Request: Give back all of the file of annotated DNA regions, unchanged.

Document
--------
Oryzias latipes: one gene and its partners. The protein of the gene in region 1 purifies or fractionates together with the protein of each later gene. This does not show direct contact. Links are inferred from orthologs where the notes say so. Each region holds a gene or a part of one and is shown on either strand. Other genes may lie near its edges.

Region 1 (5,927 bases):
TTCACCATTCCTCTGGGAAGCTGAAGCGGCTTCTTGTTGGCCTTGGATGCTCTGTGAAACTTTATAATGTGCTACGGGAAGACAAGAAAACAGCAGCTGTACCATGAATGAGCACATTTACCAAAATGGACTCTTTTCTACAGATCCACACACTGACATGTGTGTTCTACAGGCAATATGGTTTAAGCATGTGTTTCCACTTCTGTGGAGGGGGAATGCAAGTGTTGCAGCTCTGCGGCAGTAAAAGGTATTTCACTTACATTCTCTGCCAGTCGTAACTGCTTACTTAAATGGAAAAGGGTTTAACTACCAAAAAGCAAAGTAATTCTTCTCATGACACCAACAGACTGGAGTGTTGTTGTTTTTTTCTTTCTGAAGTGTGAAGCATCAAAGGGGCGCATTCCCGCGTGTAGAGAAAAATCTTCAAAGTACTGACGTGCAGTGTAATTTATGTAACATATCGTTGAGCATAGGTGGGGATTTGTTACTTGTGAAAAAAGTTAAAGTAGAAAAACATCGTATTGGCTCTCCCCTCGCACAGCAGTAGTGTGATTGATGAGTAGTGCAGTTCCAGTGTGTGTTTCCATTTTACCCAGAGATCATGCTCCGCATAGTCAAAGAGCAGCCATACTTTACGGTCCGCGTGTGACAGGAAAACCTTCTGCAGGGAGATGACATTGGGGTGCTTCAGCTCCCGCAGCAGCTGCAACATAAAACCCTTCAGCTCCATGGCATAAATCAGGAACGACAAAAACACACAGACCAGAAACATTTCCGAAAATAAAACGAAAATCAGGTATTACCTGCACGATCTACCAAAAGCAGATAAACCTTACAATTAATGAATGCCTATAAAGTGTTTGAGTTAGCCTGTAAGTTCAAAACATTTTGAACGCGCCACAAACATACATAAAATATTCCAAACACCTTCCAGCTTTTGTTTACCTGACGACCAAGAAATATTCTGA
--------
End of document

Oryzias latipes: one gene and its partners. The protein of the gene in region 1 purifies or fractionates together with the protein of each later gene. This does not show direct contact. Links are inferred from orthologs where the notes say so. Each region holds a gene or a part of one and is shown on either strand. Other genes may lie near its edges.

Region 1 (5,927 bases):
TTCACCATTCCTCTGGGAAGCTGAAGCGGCTTCTTGTTGGCCTTGGATGCTCTGTGAAACTTTATAATGTGCTACGGGAAGACAAGAAAACAGCAGCTGTACCATGAATGAGCACATTTACCAAAATGGACTCTTTTCTACAGATCCACACACTGACATGTGTGTTCTACAGGCAATATGGTTTAAGCATGTGTTTCCACTTCTGTGGAGGGGGAATGCAAGTGTTGCAGCTCTGCGGCAGTAAAAGGTATTTCACTTACATTCTCTGCCAGTCGTAACTGCTTACTTAAATGGAAAAGGGTTTAACTACCAAAAAGCAAAGTAATTCTTCTCATGACACCAACAGACTGGAGTGTTGTTGTTTTTTTCTTTCTGAAGTGTGAAGCATCAAAGGGGCGCATTCCCGCGTGTAGAGAAAAATCTTCAAAGTACTGACGTGCAGTGTAATTTATGTAACATATCGTTGAGCATAGGTGGGGATTTGTTACTTGTGAAAAAAGTTAAAGTAGAAAAACATCGTATTGGCTCTCCCCTCGCACAGCAGTAGTGTGATTGATGAGTAGTGCAGTTCCAGTGTGTGTTTCCATTTTACCCAGAGATCATGCTCCGCATAGTCAAAGAGCAGCCATACTTTACGGTCCGCGTGTGACAGGAAAACCTTCTGCAGGGAGATGACATTGGGGTGCTTCAGCTCCCGCAGCAGCTGCAACATAAAACCCTTCAGCTCCATGGCATAAATCAGGAACGACAAAAACACACAGACCAGAAACATTTCCGAAAATAAAACGAAAATCAGGTATTACCTGCACGATCTACCAAAAGCAGATAAACCTTACAATTAATGAATGCCTATAAAGTGTTTGAGTTAGCCTGTAAGTTCAAAACATTTTGAACGCGCCACAAACATACATAAAATATTCCAAACACCTTCCAGCTTTTGTTTACCTGACGACCAAGAAATATTCTGA